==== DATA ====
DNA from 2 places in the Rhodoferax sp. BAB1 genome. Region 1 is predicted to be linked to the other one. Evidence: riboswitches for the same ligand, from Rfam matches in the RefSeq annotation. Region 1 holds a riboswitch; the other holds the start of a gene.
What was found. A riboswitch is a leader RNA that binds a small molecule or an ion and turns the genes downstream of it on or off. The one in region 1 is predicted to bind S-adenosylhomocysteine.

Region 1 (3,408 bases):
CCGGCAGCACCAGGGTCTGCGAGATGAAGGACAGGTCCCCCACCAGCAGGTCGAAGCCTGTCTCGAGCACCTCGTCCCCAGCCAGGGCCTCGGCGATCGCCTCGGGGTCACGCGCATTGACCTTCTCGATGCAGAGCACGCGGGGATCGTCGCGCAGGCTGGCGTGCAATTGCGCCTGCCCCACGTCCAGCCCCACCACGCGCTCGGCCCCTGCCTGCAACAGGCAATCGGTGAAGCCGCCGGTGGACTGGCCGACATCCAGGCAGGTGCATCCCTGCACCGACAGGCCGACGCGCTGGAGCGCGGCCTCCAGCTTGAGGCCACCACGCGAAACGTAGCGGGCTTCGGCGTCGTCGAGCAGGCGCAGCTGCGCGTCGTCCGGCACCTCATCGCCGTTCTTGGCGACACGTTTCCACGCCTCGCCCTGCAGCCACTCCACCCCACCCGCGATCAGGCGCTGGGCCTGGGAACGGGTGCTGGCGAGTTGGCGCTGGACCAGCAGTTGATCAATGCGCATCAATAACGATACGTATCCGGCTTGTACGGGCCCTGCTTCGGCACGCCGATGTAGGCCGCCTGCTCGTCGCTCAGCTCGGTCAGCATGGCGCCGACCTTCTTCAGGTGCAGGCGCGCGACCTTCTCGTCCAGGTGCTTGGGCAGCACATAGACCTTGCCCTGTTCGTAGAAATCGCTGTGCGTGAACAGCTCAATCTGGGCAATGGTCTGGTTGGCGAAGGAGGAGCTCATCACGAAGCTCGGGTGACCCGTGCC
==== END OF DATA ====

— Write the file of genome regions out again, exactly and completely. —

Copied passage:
DNA from 2 places in the Rhodoferax sp. BAB1 genome. Region 1 is predicted to be linked to the other one. Evidence: riboswitches for the same ligand, from Rfam matches in the RefSeq annotation. Region 1 holds a riboswitch; the other holds the start of a gene.
What was found. A riboswitch is a leader RNA that binds a small molecule or an ion and turns the genes downstream of it on or off. The one in region 1 is predicted to bind S-adenosylhomocysteine.

Region 1 (3,408 bases):
CCGGCAGCACCAGGGTCTGCGAGATGAAGGACAGGTCCCCCACCAGCAGGTCGAAGCCTGTCTCGAGCACCTCGTCCCCAGCCAGGGCCTCGGCGATCGCCTCGGGGTCACGCGCATTGACCTTCTCGATGCAGAGCACGCGGGGATCGTCGCGCAGGCTGGCGTGCAATTGCGCCTGCCCCACGTCCAGCCCCACCACGCGCTCGGCCCCTGCCTGCAACAGGCAATCGGTGAAGCCGCCGGTGGACTGGCCGACATCCAGGCAGGTGCATCCCTGCACCGACAGGCCGACGCGCTGGAGCGCGGCCTCCAGCTTGAGGCCACCACGCGAAACGTAGCGGGCTTCGGCGTCGTCGAGCAGGCGCAGCTGCGCGTCGTCCGGCACCTCATCGCCGTTCTTGGCGACACGTTTCCACGCCTCGCCCTGCAGCCACTCCACCCCACCCGCGATCAGGCGCTGGGCCTGGGAACGGGTGCTGGCGAGTTGGCGCTGGACCAGCAGTTGATCAATGCGCATCAATAACGATACGTATCCGGCTTGTACGGGCCCTGCTTCGGCACGCCGATGTAGGCCGCCTGCTCGTCGCTCAGCTCGGTCAGCATGGCGCCGACCTTCTTCAGGTGCAGGCGCGCGACCTTCTCGTCCAGGTGCTTGGGCAGCACATAGACCTTGCCCTGTTCGTAGAAATCGCTGTGCGTGAACAGCTCAATCTGGGCAATGGTCTGGTTGGCGAAGGAGGAGCTCATCACGAAGCTCGGGTGACCCGTGCC